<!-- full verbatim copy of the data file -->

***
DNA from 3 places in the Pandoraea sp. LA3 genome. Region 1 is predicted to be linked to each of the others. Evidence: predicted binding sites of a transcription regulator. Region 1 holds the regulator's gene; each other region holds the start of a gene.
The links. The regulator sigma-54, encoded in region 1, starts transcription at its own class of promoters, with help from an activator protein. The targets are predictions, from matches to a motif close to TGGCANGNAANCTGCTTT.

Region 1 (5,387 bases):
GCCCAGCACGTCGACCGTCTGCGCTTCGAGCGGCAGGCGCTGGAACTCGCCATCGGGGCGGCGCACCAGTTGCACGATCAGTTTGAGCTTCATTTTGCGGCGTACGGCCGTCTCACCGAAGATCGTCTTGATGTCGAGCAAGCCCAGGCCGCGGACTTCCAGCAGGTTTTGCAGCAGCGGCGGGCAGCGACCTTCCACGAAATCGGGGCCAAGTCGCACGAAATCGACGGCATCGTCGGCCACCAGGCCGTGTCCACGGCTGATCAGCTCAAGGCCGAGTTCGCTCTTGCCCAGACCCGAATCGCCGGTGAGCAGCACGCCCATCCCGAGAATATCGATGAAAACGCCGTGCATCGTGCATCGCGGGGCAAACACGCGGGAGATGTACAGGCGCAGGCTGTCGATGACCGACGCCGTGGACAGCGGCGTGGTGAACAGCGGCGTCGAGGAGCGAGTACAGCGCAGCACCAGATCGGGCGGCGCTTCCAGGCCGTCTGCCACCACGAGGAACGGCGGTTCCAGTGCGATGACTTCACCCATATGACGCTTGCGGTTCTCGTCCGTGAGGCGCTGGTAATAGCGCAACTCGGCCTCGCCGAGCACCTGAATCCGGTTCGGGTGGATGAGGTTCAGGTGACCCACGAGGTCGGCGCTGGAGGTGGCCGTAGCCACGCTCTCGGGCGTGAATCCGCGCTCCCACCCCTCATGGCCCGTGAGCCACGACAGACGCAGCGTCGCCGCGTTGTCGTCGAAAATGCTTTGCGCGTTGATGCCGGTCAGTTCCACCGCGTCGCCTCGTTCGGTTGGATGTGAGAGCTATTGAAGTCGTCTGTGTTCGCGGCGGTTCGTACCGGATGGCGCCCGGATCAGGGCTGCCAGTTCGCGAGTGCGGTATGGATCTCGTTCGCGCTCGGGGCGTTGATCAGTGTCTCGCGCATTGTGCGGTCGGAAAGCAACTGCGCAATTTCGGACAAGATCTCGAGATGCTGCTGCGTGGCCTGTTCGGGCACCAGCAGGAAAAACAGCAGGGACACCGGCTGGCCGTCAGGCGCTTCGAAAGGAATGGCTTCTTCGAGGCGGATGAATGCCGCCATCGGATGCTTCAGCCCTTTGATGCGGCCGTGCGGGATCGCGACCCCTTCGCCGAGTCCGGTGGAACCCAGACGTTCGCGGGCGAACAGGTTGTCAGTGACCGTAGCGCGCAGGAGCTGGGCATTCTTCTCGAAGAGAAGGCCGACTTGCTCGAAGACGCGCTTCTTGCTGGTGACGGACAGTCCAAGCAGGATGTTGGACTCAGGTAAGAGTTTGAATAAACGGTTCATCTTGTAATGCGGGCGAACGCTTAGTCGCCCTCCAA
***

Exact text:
DNA from 3 places in the Pandoraea sp. LA3 genome. Region 1 is predicted to be linked to each of the others. Evidence: predicted binding sites of a transcription regulator. Region 1 holds the regulator's gene; each other region holds the start of a gene.
The links. The regulator sigma-54, encoded in region 1, starts transcription at its own class of promoters, with help from an activator protein. The targets are predictions, from matches to a motif close to TGGCANGNAANCTGCTTT.

Region 1 (5,387 bases):
GCCCAGCACGTCGACCGTCTGCGCTTCGAGCGGCAGGCGCTGGAACTCGCCATCGGGGCGGCGCACCAGTTGCACGATCAGTTTGAGCTTCATTTTGCGGCGTACGGCCGTCTCACCGAAGATCGTCTTGATGTCGAGCAAGCCCAGGCCGCGGACTTCCAGCAGGTTTTGCAGCAGCGGCGGGCAGCGACCTTCCACGAAATCGGGGCCAAGTCGCACGAAATCGACGGCATCGTCGGCCACCAGGCCGTGTCCACGGCTGATCAGCTCAAGGCCGAGTTCGCTCTTGCCCAGACCCGAATCGCCGGTGAGCAGCACGCCCATCCCGAGAATATCGATGAAAACGCCGTGCATCGTGCATCGCGGGGCAAACACGCGGGAGATGTACAGGCGCAGGCTGTCGATGACCGACGCCGTGGACAGCGGCGTGGTGAACAGCGGCGTCGAGGAGCGAGTACAGCGCAGCACCAGATCGGGCGGCGCTTCCAGGCCGTCTGCCACCACGAGGAACGGCGGTTCCAGTGCGATGACTTCACCCATATGACGCTTGCGGTTCTCGTCCGTGAGGCGCTGGTAATAGCGCAACTCGGCCTCGCCGAGCACCTGAATCCGGTTCGGGTGGATGAGGTTCAGGTGACCCACGAGGTCGGCGCTGGAGGTGGCCGTAGCCACGCTCTCGGGCGTGAATCCGCGCTCCCACCCCTCATGGCCCGTGAGCCACGACAGACGCAGCGTCGCCGCGTTGTCGTCGAAAATGCTTTGCGCGTTGATGCCGGTCAGTTCCACCGCGTCGCCTCGTTCGGTTGGATGTGAGAGCTATTGAAGTCGTCTGTGTTCGCGGCGGTTCGTACCGGATGGCGCCCGGATCAGGGCTGCCAGTTCGCGAGTGCGGTATGGATCTCGTTCGCGCTCGGGGCGTTGATCAGTGTCTCGCGCATTGTGCGGTCGGAAAGCAACTGCGCAATTTCGGACAAGATCTCGAGATGCTGCTGCGTGGCCTGTTCGGGCACCAGCAGGAAAAACAGCAGGGACACCGGCTGGCCGTCAGGCGCTTCGAAAGGAATGGCTTCTTCGAGGCGGATGAATGCCGCCATCGGATGCTTCAGCCCTTTGATGCGGCCGTGCGGGATCGCGACCCCTTCGCCGAGTCCGGTGGAACCCAGACGTTCGCGGGCGAACAGGTTGTCAGTGACCGTAGCGCGCAGGAGCTGGGCATTCTTCTCGAAGAGAAGGCCGACTTGCTCGAAGACGCGCTTCTTGCTGGTGACGGACAGTCCAAGCAGGATGTTGGACTCAGGTAAGAGTTTGAATAAACGGTTCATCTTGTAATGCGGGCGAACGCTTAGTCGCCCTCCAA